Category Archives: felt

Make Your Own Felt Coasters

I know it’s too late to make a set of felt coasters for this Christmas, but I couldn’t share my latest non-pattern pattern until the family members I made these for had opened their gifts on Christmas Day.

The good thing is people need coasters year-round, and you can incorporate any types of designs you like. I like to stick with no more than five colors so there’s a cohesive look, but have fun and play around. There are no rules.

The inspiration for these coasters came from Instagram. I was scrolling through my feed and saw a photo of a mug sitting on a felt coaster. They intrigued me enough to ask the poster more about the coasters. She said they were made long ago by her mother, and she cherishes them.

Hers were square with rounded corners, but I opted for circles. (For the record, I traced around the inside of an embroidery hoop I keep in the box of embroidery floss.)

I could see my Instagram friend’s coasters were two pieces of felt sandwiched together with a blanket stitch. Simple. Not only does that offer an extra layer of protection between a cold glass or hot cup and your furniture, but the bottom layer also hides the knots and stitches from where the decorations are appliquéd to the top piece.

I happened to have several sheets of craft-store synthetic felt on hand. It’s an ideal choice for this project since it tends to be colorfast; wool or wool-blend felt might not be colorfast, so you can test it by putting a snippet of felt in a dish of hot water for a few minutes to see if the color bleeds. You don’t want the colors to bleed into each other. When I started I had no idea what I’d come up with, but I made four coasters in less than three hours.

It’s too simple not to give it a try:

Step one: Cut fronts and backs for your coasters

I chose a different color for the front and back of each coaster, but you can do whatever you like. If you don’t have an embroidery hoop, trace around a small bowl or cut squares. You could do scalloped edges, flower shapes—there are a lot of shapes that will work. Whatever shape you choose, make sure they’re large enough to accommodate most mugs and drinking glasses. You don’t have to be precise—I love a peek of color from the reverse side showing here and there.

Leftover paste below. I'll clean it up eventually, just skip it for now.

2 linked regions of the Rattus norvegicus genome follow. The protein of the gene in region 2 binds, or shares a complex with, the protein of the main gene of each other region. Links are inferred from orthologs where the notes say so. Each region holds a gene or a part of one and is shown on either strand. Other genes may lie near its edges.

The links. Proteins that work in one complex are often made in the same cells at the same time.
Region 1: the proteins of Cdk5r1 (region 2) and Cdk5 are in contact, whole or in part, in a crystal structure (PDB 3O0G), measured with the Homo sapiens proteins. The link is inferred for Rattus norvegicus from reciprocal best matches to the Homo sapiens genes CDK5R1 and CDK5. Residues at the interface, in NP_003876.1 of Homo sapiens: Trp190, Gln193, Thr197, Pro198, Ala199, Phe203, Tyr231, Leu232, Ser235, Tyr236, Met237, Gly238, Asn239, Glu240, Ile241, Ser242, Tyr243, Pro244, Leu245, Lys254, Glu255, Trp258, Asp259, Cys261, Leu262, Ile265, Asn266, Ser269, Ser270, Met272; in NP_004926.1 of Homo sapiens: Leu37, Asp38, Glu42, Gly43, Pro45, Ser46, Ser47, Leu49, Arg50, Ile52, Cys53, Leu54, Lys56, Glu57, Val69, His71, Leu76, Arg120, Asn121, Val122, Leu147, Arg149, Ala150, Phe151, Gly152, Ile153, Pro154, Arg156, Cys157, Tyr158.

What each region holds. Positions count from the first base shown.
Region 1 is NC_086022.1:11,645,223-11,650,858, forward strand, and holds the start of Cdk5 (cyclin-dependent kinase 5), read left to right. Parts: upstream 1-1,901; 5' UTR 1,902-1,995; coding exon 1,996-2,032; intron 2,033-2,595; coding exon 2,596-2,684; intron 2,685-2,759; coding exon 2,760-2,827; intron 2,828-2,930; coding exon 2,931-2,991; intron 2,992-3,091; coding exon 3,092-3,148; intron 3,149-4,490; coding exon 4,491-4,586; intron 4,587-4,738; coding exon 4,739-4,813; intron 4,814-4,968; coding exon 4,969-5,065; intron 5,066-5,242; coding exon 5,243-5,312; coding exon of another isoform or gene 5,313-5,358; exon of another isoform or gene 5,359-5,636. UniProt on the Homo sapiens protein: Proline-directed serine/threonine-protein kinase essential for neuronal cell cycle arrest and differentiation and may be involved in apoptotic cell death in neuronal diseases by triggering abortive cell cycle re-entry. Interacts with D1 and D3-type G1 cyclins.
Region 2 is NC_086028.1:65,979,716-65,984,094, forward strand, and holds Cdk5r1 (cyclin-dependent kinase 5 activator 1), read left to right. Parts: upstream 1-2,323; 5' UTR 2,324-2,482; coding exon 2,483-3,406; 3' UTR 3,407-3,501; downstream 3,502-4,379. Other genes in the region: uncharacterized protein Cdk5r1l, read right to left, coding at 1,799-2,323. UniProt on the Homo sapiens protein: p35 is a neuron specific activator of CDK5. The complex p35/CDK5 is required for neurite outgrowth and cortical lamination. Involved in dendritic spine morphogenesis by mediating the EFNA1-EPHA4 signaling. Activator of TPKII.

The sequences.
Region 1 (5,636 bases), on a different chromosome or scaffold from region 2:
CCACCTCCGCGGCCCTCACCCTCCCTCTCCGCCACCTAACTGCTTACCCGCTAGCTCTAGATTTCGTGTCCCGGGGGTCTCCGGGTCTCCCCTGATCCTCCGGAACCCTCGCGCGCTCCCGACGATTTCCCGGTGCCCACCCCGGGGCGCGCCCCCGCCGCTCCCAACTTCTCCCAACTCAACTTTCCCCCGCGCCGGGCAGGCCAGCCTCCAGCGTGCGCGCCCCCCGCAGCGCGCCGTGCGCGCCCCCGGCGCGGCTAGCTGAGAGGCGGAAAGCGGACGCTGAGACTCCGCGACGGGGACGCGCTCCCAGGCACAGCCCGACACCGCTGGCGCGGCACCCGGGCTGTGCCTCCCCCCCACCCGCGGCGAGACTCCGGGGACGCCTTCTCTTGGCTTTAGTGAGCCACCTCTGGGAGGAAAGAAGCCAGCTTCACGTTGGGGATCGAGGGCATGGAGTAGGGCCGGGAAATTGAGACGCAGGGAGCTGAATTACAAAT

Step two: Plan your designs

I thought about what types of Christmas designs I could appliqué onto the coasters, especially given the colors I had to work with. Trees, wreaths, candles, bells, stars, stockings, ornaments, and my personal favorite, Christmas lights.

You quickly realize some shapes are easier—or harder—to cut out. The bell did not go well, so I used the gold felt for stars. They were challenging, but I liked the end result.

If you’re good at embroidery, you might prefer to embroider designs instead of appliquéing cut-outs.

Step three: Arrange your decorations

Position and pin your decorations to the top piece of felt. Honestly, since the felt doesn’t slip around much, you could even skip the pinning if you like.

  

Step four: Appliqué 

I wanted a folksy, hand-made look, so I used black embroidery floss to attach most of the appliqués with bold, and intentionally irregular, stitches. I didn’t even split the floss so it would really stand out. Another choice would be to attach the pieces with a blind stitch using matching floss. It’s up to you.

Since the stockings were black, I used green embroidery floss to attach those to the felt circles.

Step five: Attach the backs

The easiest way to secure the tops and bottoms of the coasters is with a basic blanket stitch. There’s a good tutorial video on You Tube that demonstrates, quickly and clearly, just how simple it is to do.

Once again, I used un-divided black embroidery floss for a bold, decorative look.

I wasn’t at all precise in stitch length or spacing between the stitches because I wanted a random, primitive look to the coasters.

That’s literally all it takes to make practical, pretty coasters. For me, the hardest part was cleaning up all of the tiny bits of felt that fell on my lap when I was trimming pieces.

Now for a quick peek at the backs of some finished coasters:

Look at that—they’re reversible! Even if you top your coasters with seasonal designs, just flip them over they can still be used during the off season.

I made the first four coasters as an experiment. I thought my sister would like them. (She did.) The coasters were so quick and fun to do—and I had enough felt left—so I decided to make another set for my brother and sister-in-law—and finally a set for myself.

 

What handmade gifts did you get or receive this holiday season?

 

 

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